The 4 big trends edX founder says will shape learning in higher education
“The only experiment that is a failure is one that you haven’t performed.”
That statement comes from one of the world’s great experimenters and innovators, Anant Agarwal, the founder of edX and Chief Open Education Officer at parent company 2U. He knows firsthand the power of embracing new ideas and new ways of thinking as leader of two tech giants that merged last year and as an MIT professor churning out elite talent over the past 34 years.
Already a driver of sea change in the digital learning space for nearly a decade, edX became one of the most transformational forces in education when the pandemic hit, forcing millions online overnight. That shift led to an unforeseen embrace of virtual classrooms, micro-credentials, faculty instruction changes and yes, the exploration of widespread partnerships among university leaders.
Not all are convinced, but Agarwal says, they’d better be soon. “We are seeing a seismic shift in what learners prefer,” he says. “The time for excuses is passed. I would encourage people to jump in and experiment and try it out.”
Perhaps this number will change a few minds: edX and 2U now boast 40 million learners. They offer an array of services like Online Campus Essentials for the 230 institutions they’ve partnered with—including 19 of the world’s top 20 universities—with 3,600 programs on its “free-to-degree” platform. They expect to see big growth and many more to jump on board as the embrace of online instruction continues.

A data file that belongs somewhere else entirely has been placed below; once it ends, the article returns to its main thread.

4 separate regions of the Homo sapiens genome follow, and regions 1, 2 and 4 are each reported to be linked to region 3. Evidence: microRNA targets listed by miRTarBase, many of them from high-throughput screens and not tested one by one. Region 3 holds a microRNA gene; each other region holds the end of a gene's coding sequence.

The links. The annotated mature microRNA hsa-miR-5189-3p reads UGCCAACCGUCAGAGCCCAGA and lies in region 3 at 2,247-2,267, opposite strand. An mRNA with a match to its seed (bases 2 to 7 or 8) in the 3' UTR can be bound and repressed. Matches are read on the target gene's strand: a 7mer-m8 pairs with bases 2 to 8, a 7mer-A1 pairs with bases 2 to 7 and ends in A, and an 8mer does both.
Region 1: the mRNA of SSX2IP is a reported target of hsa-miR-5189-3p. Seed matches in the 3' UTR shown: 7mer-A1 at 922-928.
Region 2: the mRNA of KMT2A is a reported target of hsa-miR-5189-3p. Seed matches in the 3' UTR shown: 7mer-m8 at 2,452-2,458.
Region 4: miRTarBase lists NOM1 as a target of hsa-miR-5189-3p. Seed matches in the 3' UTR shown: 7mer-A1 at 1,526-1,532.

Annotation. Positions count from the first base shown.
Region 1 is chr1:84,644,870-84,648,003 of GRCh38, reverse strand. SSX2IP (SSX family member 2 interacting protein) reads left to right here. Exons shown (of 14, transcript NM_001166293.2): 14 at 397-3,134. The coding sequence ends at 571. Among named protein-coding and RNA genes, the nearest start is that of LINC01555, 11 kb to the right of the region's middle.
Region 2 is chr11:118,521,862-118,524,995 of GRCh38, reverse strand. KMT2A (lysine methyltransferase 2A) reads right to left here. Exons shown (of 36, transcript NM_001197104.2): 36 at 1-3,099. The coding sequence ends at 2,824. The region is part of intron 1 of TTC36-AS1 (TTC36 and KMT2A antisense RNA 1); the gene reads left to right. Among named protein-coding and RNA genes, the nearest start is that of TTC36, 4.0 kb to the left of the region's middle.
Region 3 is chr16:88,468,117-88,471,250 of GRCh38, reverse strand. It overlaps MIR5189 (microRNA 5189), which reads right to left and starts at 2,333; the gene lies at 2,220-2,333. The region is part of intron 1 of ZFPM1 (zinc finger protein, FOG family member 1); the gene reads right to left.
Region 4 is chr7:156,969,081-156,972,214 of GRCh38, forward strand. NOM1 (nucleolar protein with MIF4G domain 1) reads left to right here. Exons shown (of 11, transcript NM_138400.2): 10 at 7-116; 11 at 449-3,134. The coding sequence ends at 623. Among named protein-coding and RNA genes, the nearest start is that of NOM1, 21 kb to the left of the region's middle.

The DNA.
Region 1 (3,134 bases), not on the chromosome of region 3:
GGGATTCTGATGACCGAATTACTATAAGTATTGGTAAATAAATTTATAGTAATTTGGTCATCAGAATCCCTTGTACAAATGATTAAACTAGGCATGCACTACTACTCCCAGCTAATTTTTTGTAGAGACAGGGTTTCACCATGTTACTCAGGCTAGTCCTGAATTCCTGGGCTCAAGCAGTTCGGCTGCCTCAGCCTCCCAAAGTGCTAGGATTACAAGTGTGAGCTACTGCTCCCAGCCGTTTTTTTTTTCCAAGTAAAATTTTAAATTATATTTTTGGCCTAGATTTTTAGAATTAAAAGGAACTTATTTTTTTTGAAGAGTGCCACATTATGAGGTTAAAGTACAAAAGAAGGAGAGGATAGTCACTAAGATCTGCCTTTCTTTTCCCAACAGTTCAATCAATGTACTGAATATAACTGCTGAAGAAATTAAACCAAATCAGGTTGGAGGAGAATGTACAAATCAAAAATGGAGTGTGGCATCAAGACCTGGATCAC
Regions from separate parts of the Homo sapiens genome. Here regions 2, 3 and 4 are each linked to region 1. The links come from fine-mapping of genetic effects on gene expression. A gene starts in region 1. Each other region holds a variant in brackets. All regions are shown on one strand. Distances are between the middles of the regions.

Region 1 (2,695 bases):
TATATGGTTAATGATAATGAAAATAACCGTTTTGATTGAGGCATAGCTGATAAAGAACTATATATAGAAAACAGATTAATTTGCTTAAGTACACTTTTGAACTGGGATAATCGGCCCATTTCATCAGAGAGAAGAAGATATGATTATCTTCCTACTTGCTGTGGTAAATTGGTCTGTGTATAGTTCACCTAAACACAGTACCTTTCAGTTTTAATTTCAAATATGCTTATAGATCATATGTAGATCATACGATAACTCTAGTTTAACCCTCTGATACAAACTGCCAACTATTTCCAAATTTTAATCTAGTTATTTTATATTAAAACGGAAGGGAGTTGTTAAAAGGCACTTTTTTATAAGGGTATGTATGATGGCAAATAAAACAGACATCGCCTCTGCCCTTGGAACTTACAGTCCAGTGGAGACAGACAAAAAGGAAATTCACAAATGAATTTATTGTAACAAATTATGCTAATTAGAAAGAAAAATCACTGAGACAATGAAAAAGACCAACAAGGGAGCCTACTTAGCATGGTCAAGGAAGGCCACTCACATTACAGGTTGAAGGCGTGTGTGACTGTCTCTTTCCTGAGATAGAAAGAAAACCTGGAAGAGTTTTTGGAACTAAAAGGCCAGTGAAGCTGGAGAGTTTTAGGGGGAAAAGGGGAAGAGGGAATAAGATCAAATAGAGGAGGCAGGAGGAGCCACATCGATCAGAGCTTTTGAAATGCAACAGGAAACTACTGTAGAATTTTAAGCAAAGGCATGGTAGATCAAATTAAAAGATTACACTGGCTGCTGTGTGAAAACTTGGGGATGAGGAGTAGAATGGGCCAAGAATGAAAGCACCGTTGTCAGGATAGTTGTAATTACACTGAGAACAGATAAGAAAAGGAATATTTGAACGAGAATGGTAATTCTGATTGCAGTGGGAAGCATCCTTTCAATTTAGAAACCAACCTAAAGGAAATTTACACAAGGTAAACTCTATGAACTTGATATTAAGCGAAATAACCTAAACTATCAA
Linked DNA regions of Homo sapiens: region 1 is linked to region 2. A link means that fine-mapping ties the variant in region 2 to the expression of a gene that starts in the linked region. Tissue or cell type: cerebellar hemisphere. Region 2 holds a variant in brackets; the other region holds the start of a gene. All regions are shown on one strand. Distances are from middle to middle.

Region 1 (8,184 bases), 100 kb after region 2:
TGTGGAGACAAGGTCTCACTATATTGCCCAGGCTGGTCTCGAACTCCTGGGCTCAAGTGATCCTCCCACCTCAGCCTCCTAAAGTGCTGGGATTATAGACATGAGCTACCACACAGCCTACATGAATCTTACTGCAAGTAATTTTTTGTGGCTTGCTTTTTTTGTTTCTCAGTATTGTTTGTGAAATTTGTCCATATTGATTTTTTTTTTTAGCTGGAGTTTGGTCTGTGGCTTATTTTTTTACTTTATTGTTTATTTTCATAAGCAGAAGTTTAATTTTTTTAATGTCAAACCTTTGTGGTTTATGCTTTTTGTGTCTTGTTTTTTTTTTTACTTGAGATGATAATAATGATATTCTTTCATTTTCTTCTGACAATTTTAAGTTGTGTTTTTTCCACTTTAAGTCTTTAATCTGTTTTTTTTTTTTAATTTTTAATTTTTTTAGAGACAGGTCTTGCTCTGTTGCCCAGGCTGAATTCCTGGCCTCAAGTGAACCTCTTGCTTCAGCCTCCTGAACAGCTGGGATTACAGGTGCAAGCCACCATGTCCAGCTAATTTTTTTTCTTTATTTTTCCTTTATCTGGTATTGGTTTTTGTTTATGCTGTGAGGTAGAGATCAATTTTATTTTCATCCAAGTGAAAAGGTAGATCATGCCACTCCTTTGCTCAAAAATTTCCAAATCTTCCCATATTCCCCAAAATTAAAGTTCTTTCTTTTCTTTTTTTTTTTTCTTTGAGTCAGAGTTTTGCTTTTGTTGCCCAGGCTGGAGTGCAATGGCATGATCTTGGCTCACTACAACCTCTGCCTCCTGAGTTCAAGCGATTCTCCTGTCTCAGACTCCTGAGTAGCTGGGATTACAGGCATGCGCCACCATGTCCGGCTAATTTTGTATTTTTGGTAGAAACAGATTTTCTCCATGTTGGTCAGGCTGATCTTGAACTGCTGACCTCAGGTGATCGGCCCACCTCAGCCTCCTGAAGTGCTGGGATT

Agarwal says four trends are going to be hot in the next year of pedagogy and instruction, including increases in blended learning; more modular, stackable credentials such as boot camps, micro bachelor’s and micro master’s degrees; skills-focused courses that get learners “job-ready on day one”; and learner-centric education. MIT and other institutions already have divided up some semester-long courses into two or three separate modules, and schools such as Rice University are developing programs that are thinking hybrid first.
“What the pandemic and online learning showed us is that learners wanted flexibility, they wanted short courses, they wanted more skills,” Agarwal says. “For the first time institutions realized that both learners and faculty actually liked it. When you divide the course into shorter segments and teach two or three shorter courses, learners love that. Learner centricity is going to be big. It’s very radical.”
To learn more about the future of higher education, University Business sat down with Agarwal to get his take on the embrace of digital learning.
Can you share your perspective on the past two years in higher education and the massive shift to online that occurred? Were there silver linings? Are we perhaps in a better place than we were at the start of the pandemic?